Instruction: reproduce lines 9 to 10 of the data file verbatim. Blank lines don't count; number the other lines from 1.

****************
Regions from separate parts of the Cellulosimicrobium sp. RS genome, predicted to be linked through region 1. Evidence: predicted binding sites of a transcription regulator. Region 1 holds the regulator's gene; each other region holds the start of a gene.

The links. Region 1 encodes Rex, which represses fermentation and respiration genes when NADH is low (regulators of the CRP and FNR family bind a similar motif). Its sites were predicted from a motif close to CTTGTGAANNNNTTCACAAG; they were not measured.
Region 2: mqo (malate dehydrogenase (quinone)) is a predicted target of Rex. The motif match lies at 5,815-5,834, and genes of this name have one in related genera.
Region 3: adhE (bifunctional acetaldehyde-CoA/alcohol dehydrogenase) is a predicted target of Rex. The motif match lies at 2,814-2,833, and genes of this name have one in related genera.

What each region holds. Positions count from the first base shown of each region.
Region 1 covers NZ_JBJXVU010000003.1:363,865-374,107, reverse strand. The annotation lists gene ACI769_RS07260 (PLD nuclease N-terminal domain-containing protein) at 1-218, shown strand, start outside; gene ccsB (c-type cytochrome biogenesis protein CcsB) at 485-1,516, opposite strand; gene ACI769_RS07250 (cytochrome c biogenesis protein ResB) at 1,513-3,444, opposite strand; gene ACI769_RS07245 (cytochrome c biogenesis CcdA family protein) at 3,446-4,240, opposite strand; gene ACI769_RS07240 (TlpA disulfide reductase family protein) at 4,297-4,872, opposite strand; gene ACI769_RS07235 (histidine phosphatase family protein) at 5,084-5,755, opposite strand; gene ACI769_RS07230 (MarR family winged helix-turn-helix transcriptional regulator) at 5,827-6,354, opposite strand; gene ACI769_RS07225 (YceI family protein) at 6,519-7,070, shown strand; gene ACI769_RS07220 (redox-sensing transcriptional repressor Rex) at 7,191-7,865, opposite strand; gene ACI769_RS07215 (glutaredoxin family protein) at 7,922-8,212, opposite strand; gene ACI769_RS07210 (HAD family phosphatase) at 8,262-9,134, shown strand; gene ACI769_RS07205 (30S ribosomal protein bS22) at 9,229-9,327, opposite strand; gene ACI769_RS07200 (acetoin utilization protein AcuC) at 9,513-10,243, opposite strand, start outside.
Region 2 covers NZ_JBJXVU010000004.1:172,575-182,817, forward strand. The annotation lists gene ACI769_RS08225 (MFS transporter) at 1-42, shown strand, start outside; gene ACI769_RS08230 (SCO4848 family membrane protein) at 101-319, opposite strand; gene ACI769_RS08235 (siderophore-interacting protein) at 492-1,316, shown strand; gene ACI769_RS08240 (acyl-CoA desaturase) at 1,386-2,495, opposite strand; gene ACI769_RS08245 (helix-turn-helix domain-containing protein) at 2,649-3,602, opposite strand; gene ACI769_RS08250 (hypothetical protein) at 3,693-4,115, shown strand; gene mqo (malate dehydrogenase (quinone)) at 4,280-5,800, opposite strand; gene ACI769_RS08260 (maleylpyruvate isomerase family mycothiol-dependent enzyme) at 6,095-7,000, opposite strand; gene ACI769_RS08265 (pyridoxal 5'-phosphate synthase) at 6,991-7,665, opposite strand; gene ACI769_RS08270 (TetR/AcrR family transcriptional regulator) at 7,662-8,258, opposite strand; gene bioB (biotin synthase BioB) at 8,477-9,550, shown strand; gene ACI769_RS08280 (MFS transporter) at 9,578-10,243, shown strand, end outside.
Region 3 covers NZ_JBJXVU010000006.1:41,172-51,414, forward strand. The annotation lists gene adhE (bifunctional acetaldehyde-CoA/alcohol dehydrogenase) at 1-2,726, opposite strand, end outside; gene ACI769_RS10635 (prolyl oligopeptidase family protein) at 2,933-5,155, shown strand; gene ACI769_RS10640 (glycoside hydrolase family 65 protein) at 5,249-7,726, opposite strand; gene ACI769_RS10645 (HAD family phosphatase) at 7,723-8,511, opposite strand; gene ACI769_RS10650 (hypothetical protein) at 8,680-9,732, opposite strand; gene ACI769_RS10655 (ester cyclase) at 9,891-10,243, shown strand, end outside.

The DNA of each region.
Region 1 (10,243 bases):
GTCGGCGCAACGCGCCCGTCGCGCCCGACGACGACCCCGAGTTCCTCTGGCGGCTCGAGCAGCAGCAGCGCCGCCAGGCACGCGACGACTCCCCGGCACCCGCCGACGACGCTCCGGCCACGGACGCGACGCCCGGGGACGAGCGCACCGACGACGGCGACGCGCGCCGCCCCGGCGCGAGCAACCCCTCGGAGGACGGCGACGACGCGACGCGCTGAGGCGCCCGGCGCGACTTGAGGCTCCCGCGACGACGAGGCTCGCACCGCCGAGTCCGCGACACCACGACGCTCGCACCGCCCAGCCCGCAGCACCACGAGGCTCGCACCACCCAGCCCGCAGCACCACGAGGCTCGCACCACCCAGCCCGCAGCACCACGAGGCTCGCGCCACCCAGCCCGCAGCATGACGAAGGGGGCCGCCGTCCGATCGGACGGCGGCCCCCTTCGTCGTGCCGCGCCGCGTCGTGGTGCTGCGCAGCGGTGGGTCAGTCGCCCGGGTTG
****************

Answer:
The DNA of each region.
Region 1 (10,243 bases):